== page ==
Racers are no different. Behind their daredevilry lies the same history of dedication and discipline. Cornering on a sports bike or revving up sand dunes requires the utmost physical endurance, and racers invest heavily in it. It helps stave off fatigue and maintain alertness and reaction time. It also helps them get the most out of their racecraft - the entirety of a racer’s skill set, to which years of training are dedicated.

Racecraft begins with something as ‘simple’ as sitting on a racing bike; the correct stance is the key to control and manoeuvre the bike. Riding on a track – tarmac or dirt is a great deal different from riding on the streets. A momentary lapse of concentration can throw the rider into a career ending crash.

Physical skill and endurance apart, racers approach a race with the same analytical rigour as a student appearing in an exam. They conduct an extensive study of not just the track, but also everything around it - trees, marshal posts, tyre marks etc. It’s these reference points that help the racer make braking or turning decisions in the frenzy of a high-stakes competition.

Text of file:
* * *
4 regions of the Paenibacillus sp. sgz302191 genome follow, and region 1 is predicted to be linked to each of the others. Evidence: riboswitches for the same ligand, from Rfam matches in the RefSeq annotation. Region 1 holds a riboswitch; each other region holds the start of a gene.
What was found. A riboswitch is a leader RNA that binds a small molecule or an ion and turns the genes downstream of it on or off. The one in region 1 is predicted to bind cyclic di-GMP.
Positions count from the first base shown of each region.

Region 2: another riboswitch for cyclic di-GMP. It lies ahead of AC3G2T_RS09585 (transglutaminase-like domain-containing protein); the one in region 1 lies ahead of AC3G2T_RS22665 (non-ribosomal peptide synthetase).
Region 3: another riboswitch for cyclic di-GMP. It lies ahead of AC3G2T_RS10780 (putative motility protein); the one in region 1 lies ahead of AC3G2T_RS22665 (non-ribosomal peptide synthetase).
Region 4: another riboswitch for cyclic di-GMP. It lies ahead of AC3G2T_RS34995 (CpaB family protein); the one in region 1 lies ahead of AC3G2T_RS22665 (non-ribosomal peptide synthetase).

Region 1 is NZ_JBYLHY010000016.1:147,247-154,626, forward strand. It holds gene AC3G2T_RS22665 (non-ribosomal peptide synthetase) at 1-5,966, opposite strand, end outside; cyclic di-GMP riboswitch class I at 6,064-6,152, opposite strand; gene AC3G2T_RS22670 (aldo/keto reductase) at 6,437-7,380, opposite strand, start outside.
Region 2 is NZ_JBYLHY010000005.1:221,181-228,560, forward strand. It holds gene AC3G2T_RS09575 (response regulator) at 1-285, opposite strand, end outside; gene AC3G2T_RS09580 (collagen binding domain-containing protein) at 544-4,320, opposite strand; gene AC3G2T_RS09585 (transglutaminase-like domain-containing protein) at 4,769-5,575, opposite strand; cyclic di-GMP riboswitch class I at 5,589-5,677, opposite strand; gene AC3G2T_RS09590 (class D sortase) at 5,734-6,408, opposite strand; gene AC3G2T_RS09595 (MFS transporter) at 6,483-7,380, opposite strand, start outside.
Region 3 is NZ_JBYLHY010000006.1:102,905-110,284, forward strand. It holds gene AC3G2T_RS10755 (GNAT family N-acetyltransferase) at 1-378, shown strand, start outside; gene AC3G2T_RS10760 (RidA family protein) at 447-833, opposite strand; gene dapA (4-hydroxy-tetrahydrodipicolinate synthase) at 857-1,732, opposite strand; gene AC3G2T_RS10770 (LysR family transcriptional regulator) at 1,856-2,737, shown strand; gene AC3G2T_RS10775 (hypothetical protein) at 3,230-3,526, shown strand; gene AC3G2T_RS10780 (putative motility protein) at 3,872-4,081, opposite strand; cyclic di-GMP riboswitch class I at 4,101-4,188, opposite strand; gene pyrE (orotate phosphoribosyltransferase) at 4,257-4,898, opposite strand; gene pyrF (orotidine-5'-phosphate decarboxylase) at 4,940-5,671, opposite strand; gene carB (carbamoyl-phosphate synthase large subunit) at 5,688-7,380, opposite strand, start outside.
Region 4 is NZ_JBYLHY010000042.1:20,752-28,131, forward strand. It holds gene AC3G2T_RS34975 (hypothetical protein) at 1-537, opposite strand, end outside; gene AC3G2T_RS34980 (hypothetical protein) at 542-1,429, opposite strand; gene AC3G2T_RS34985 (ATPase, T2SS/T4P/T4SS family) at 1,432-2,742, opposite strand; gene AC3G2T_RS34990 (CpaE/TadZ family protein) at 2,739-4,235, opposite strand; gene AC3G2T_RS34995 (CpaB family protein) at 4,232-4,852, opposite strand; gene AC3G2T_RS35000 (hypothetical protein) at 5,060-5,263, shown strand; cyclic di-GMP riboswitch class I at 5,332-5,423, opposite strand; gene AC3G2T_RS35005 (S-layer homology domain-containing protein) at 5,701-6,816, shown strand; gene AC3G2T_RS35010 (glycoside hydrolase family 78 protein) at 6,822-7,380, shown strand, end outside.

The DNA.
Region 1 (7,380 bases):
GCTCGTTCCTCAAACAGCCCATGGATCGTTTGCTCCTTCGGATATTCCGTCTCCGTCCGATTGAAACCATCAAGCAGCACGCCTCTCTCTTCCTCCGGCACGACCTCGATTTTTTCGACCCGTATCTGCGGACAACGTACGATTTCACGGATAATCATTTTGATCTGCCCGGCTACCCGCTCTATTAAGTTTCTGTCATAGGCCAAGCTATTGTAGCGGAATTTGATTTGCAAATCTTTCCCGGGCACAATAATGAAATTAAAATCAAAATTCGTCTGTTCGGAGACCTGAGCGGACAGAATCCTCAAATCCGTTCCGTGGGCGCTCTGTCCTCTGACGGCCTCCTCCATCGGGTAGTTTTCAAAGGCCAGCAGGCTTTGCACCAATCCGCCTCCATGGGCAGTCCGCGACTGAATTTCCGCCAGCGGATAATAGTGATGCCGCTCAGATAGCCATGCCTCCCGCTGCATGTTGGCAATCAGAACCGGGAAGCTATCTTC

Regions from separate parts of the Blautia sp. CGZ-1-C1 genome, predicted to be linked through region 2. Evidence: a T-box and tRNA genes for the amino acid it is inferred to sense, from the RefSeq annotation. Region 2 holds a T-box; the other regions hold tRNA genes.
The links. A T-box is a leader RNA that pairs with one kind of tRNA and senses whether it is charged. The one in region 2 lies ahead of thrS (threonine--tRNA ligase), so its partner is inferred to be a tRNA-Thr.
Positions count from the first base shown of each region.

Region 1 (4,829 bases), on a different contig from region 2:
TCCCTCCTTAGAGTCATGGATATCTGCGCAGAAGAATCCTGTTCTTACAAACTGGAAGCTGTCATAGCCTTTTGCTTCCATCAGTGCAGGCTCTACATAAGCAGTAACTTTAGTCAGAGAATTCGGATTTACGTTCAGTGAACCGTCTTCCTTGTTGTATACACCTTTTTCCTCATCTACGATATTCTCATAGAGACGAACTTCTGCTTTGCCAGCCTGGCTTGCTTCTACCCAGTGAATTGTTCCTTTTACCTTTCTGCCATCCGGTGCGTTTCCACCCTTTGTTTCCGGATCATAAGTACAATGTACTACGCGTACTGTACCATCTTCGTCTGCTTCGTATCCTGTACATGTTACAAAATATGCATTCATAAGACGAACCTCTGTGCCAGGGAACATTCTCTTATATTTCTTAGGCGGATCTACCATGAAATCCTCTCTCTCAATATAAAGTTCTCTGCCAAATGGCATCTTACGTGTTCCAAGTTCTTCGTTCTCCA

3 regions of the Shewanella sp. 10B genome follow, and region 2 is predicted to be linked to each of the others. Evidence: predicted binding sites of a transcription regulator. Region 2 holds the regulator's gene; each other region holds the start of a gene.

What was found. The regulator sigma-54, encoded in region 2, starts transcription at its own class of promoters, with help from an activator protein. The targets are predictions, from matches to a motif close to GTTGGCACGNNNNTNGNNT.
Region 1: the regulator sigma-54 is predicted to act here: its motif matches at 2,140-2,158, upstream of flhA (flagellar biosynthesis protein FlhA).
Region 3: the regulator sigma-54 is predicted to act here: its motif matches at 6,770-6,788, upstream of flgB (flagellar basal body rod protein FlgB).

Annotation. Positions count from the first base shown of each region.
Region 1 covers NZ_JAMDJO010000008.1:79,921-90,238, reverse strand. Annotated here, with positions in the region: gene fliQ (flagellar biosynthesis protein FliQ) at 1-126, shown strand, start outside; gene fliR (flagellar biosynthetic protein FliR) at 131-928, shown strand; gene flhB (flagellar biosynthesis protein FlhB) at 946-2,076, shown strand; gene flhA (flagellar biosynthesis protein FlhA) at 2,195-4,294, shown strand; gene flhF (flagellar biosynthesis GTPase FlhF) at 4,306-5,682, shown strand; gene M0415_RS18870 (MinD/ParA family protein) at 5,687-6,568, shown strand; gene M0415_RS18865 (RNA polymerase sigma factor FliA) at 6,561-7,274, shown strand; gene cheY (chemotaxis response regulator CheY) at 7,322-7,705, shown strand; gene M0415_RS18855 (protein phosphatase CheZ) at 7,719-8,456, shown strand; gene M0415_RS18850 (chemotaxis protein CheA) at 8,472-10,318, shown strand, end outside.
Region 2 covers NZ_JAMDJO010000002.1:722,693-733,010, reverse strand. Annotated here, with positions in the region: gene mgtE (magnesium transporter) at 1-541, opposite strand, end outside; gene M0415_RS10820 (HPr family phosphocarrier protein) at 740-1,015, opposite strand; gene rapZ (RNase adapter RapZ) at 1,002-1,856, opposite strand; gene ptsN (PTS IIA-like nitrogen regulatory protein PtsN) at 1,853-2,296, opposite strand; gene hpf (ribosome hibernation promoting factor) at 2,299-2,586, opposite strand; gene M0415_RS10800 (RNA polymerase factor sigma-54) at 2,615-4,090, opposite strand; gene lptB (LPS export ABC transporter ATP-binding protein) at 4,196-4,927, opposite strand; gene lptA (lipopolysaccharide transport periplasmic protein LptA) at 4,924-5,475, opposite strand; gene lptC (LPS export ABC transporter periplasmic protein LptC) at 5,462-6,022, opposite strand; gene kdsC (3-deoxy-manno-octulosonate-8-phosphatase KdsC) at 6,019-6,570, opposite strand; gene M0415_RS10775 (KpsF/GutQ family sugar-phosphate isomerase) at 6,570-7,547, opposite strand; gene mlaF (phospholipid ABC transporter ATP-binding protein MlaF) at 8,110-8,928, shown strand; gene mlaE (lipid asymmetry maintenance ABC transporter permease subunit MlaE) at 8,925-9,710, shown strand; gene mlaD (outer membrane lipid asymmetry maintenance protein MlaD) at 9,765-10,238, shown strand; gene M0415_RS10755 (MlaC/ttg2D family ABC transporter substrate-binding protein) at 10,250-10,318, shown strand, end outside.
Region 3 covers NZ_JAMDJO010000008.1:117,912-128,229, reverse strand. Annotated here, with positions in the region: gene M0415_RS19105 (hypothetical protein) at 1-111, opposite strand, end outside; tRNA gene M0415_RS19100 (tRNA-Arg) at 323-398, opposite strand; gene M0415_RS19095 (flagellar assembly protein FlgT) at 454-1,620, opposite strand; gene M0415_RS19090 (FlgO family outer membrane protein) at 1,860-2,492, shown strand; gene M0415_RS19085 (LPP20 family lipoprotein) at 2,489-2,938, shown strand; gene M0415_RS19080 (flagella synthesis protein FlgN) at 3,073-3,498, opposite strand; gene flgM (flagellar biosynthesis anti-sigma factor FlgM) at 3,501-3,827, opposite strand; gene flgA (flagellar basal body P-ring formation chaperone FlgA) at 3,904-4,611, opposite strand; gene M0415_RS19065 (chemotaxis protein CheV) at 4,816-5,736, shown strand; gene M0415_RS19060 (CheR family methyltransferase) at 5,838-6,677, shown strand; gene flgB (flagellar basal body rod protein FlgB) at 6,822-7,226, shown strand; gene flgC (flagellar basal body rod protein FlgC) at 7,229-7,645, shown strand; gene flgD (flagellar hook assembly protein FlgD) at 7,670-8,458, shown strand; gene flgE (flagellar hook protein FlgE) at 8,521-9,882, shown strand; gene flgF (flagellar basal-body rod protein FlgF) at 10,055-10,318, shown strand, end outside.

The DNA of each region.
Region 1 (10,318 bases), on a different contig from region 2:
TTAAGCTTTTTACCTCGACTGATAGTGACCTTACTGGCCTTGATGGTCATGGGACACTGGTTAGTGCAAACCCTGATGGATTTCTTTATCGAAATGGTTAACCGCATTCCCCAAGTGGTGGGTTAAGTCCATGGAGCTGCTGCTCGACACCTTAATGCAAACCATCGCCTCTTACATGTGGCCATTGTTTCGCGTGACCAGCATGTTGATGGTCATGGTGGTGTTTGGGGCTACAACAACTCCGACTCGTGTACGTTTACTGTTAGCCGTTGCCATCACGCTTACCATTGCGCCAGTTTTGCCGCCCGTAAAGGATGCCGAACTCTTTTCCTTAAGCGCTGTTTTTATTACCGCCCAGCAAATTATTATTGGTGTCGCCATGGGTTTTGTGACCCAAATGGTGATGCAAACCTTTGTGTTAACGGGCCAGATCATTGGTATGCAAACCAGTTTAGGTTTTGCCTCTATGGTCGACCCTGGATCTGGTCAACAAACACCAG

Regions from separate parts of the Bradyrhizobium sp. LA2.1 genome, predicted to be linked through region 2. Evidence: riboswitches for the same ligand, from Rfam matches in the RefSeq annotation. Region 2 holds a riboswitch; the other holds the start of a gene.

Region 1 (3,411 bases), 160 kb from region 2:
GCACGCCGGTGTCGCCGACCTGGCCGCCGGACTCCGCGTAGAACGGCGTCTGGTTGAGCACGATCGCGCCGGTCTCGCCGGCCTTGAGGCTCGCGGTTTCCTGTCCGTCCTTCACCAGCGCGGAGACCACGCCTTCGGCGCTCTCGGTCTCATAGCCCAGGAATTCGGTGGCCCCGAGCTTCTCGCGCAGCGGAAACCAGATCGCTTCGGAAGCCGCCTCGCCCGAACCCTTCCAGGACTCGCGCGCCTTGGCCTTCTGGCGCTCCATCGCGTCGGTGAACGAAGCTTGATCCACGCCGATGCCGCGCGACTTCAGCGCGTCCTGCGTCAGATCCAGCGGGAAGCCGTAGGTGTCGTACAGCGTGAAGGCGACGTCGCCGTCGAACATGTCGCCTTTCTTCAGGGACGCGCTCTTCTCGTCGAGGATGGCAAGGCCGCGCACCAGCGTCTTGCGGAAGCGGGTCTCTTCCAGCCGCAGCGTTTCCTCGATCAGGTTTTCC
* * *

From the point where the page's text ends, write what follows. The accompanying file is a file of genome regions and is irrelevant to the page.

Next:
The inevitability of a crash is a reality every racer lives with, and seeks to internalise this during their training. In the immediate aftermath of the crash, racers are trained to keep their eyes open to help the brain make crucial decisions to avoid collision with other racers or objects on the track. Racers that meet with accidents can be seen sliding across the track with their heads held up, in a bid to minimise injuries to the head.

But racecraft is, of course, only half the story. Racing as a profession continues to confound many, and racers have been traditionally misunderstood. Why would anyone want to pour their blood, sweat and tears into something so risky? Where do racers get the fearlessness to do laps at mind boggling speed or hurtle down a hill unassisted? What about the impact of high speeds on the body day after day, or the monotony of it all? Most importantly, why do racers race? The video below explores the question.

Play


The video features racing champions from the stable of TVS Racing, the racing arm of TVS Motor Company, which recently completed 35 years of competitive racing in India. TVS Racing has competed in international rallies and races across some of the toughest terrains - Dakar, Desert Storm, India Baja, Merzouga Rally - and in innumerable national championships. Its design and engineering inputs over the years have also influenced TVS Motors’ fleet in India. You can read more about TVS Racing here.

This article has been produced by Scroll Brand Studio on behalf of TVS Racing and not by the Scroll editorial team.